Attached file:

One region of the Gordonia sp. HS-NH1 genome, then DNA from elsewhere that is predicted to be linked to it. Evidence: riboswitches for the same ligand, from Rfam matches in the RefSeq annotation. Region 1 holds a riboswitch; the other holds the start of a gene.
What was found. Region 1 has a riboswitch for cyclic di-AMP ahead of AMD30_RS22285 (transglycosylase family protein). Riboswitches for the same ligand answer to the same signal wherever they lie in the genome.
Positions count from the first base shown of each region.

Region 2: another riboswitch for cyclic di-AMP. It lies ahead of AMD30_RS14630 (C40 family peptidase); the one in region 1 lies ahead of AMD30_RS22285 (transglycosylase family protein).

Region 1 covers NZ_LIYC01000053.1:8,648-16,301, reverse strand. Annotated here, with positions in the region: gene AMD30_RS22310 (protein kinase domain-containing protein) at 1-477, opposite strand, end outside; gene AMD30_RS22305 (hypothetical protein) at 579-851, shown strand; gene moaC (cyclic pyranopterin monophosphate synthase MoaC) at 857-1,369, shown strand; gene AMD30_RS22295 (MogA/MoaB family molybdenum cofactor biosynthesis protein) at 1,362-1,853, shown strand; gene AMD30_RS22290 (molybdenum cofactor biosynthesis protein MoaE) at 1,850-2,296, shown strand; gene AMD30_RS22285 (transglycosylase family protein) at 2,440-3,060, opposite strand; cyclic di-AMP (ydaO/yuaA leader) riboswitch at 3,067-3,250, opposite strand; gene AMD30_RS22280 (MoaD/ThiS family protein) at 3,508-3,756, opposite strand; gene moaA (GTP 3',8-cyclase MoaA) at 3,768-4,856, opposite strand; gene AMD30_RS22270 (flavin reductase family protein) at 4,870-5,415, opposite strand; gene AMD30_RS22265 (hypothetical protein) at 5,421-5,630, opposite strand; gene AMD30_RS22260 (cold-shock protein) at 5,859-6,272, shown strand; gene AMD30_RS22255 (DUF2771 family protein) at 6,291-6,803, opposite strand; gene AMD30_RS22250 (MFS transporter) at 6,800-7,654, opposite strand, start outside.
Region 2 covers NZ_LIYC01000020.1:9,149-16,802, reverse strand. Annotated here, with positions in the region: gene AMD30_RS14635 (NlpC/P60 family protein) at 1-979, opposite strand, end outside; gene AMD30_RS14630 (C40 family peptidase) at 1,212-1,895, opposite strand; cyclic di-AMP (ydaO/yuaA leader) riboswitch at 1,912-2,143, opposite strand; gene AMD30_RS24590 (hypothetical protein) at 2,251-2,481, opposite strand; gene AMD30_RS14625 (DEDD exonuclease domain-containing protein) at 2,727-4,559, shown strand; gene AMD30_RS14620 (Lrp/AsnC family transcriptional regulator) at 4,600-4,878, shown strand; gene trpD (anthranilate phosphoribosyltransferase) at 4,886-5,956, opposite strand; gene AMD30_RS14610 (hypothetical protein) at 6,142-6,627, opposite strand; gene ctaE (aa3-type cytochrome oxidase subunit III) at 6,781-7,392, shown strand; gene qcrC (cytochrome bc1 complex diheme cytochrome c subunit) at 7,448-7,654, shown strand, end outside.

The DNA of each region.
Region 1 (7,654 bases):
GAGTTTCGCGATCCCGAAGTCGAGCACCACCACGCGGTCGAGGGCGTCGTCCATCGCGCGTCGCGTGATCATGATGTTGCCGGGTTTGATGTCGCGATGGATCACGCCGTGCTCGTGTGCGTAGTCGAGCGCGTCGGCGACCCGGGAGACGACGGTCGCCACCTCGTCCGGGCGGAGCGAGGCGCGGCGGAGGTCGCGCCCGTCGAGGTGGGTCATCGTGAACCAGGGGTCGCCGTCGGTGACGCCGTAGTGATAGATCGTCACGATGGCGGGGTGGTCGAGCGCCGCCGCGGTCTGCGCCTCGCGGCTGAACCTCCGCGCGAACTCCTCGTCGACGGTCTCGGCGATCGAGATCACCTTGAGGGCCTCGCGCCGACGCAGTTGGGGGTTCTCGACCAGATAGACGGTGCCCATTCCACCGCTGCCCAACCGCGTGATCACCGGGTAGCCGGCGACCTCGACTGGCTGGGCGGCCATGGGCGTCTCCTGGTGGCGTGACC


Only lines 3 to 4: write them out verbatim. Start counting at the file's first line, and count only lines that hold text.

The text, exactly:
Positions count from the first base shown of each region.

Region 2: another riboswitch for cyclic di-AMP. It lies ahead of AMD30_RS14630 (C40 family peptidase); the one in region 1 lies ahead of AMD30_RS22285 (transglycosylase family protein).